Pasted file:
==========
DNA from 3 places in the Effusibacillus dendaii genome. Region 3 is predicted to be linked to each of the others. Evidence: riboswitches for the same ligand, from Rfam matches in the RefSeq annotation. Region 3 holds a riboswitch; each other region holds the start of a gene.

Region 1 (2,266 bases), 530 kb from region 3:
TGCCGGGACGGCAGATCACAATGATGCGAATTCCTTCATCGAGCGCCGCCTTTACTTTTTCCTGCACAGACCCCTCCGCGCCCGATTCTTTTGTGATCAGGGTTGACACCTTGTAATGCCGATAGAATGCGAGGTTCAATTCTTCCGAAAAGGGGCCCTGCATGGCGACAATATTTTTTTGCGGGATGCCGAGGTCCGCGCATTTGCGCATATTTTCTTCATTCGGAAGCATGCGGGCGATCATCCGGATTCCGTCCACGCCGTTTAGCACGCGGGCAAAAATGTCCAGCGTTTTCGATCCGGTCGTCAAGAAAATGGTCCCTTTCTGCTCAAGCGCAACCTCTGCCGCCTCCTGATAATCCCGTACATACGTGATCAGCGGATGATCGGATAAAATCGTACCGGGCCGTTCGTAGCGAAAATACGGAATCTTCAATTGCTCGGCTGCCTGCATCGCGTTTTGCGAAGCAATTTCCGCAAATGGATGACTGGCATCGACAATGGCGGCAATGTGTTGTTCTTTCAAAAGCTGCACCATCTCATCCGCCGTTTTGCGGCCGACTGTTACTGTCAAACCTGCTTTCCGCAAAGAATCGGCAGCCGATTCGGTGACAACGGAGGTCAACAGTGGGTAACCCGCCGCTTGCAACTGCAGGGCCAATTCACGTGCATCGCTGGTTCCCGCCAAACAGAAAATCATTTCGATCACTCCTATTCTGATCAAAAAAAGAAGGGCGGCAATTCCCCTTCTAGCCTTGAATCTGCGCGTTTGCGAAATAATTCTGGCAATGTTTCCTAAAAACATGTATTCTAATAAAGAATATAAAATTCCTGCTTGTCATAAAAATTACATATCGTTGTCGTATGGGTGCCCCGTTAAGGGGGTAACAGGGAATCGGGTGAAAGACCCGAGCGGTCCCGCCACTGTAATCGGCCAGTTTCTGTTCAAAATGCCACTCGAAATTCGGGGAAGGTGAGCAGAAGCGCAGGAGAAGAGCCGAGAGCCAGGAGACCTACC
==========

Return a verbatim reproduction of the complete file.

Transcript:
DNA from 3 places in the Effusibacillus dendaii genome. Region 3 is predicted to be linked to each of the others. Evidence: riboswitches for the same ligand, from Rfam matches in the RefSeq annotation. Region 3 holds a riboswitch; each other region holds the start of a gene.

Region 1 (2,266 bases), 530 kb from region 3:
TGCCGGGACGGCAGATCACAATGATGCGAATTCCTTCATCGAGCGCCGCCTTTACTTTTTCCTGCACAGACCCCTCCGCGCCCGATTCTTTTGTGATCAGGGTTGACACCTTGTAATGCCGATAGAATGCGAGGTTCAATTCTTCCGAAAAGGGGCCCTGCATGGCGACAATATTTTTTTGCGGGATGCCGAGGTCCGCGCATTTGCGCATATTTTCTTCATTCGGAAGCATGCGGGCGATCATCCGGATTCCGTCCACGCCGTTTAGCACGCGGGCAAAAATGTCCAGCGTTTTCGATCCGGTCGTCAAGAAAATGGTCCCTTTCTGCTCAAGCGCAACCTCTGCCGCCTCCTGATAATCCCGTACATACGTGATCAGCGGATGATCGGATAAAATCGTACCGGGCCGTTCGTAGCGAAAATACGGAATCTTCAATTGCTCGGCTGCCTGCATCGCGTTTTGCGAAGCAATTTCCGCAAATGGATGACTGGCATCGACAATGGCGGCAATGTGTTGTTCTTTCAAAAGCTGCACCATCTCATCCGCCGTTTTGCGGCCGACTGTTACTGTCAAACCTGCTTTCCGCAAAGAATCGGCAGCCGATTCGGTGACAACGGAGGTCAACAGTGGGTAACCCGCCGCTTGCAACTGCAGGGCCAATTCACGTGCATCGCTGGTTCCCGCCAAACAGAAAATCATTTCGATCACTCCTATTCTGATCAAAAAAAGAAGGGCGGCAATTCCCCTTCTAGCCTTGAATCTGCGCGTTTGCGAAATAATTCTGGCAATGTTTCCTAAAAACATGTATTCTAATAAAGAATATAAAATTCCTGCTTGTCATAAAAATTACATATCGTTGTCGTATGGGTGCCCCGTTAAGGGGGTAACAGGGAATCGGGTGAAAGACCCGAGCGGTCCCGCCACTGTAATCGGCCAGTTTCTGTTCAAAATGCCACTCGAAATTCGGGGAAGGTGAGCAGAAGCGCAGGAGAAGAGCCGAGAGCCAGGAGACCTACC